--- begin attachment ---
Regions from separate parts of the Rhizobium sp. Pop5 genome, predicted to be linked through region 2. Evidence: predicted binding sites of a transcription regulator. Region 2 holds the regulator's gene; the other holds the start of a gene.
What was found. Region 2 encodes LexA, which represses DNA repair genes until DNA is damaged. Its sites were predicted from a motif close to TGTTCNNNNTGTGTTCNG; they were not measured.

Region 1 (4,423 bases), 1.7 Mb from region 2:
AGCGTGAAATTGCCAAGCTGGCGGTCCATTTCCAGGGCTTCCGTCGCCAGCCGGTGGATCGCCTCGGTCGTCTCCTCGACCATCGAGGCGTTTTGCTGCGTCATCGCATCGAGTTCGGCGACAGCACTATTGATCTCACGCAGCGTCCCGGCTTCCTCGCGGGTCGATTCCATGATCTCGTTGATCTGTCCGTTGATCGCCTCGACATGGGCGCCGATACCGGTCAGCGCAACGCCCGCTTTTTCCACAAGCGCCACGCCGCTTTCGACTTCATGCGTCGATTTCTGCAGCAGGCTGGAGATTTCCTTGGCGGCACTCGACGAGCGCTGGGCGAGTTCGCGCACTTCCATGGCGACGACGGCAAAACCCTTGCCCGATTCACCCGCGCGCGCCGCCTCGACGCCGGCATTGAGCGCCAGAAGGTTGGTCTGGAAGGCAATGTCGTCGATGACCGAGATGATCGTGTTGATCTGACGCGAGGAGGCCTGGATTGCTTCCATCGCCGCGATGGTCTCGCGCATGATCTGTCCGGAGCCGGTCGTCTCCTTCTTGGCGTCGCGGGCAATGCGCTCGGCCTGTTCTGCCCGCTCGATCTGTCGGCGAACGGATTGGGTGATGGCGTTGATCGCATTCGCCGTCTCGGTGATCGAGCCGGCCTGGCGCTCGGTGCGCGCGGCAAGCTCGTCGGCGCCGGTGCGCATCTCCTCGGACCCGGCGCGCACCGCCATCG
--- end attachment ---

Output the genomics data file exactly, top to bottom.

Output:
Regions from separate parts of the Rhizobium sp. Pop5 genome, predicted to be linked through region 2. Evidence: predicted binding sites of a transcription regulator. Region 2 holds the regulator's gene; the other holds the start of a gene.
What was found. Region 2 encodes LexA, which represses DNA repair genes until DNA is damaged. Its sites were predicted from a motif close to TGTTCNNNNTGTGTTCNG; they were not measured.

Region 1 (4,423 bases), 1.7 Mb from region 2:
AGCGTGAAATTGCCAAGCTGGCGGTCCATTTCCAGGGCTTCCGTCGCCAGCCGGTGGATCGCCTCGGTCGTCTCCTCGACCATCGAGGCGTTTTGCTGCGTCATCGCATCGAGTTCGGCGACAGCACTATTGATCTCACGCAGCGTCCCGGCTTCCTCGCGGGTCGATTCCATGATCTCGTTGATCTGTCCGTTGATCGCCTCGACATGGGCGCCGATACCGGTCAGCGCAACGCCCGCTTTTTCCACAAGCGCCACGCCGCTTTCGACTTCATGCGTCGATTTCTGCAGCAGGCTGGAGATTTCCTTGGCGGCACTCGACGAGCGCTGGGCGAGTTCGCGCACTTCCATGGCGACGACGGCAAAACCCTTGCCCGATTCACCCGCGCGCGCCGCCTCGACGCCGGCATTGAGCGCCAGAAGGTTGGTCTGGAAGGCAATGTCGTCGATGACCGAGATGATCGTGTTGATCTGACGCGAGGAGGCCTGGATTGCTTCCATCGCCGCGATGGTCTCGCGCATGATCTGTCCGGAGCCGGTCGTCTCCTTCTTGGCGTCGCGGGCAATGCGCTCGGCCTGTTCTGCCCGCTCGATCTGTCGGCGAACGGATTGGGTGATGGCGTTGATCGCATTCGCCGTCTCGGTGATCGAGCCGGCCTGGCGCTCGGTGCGCGCGGCAAGCTCGTCGGCGCCGGTGCGCATCTCCTCGGACCCGGCGCGCACCGCCATCG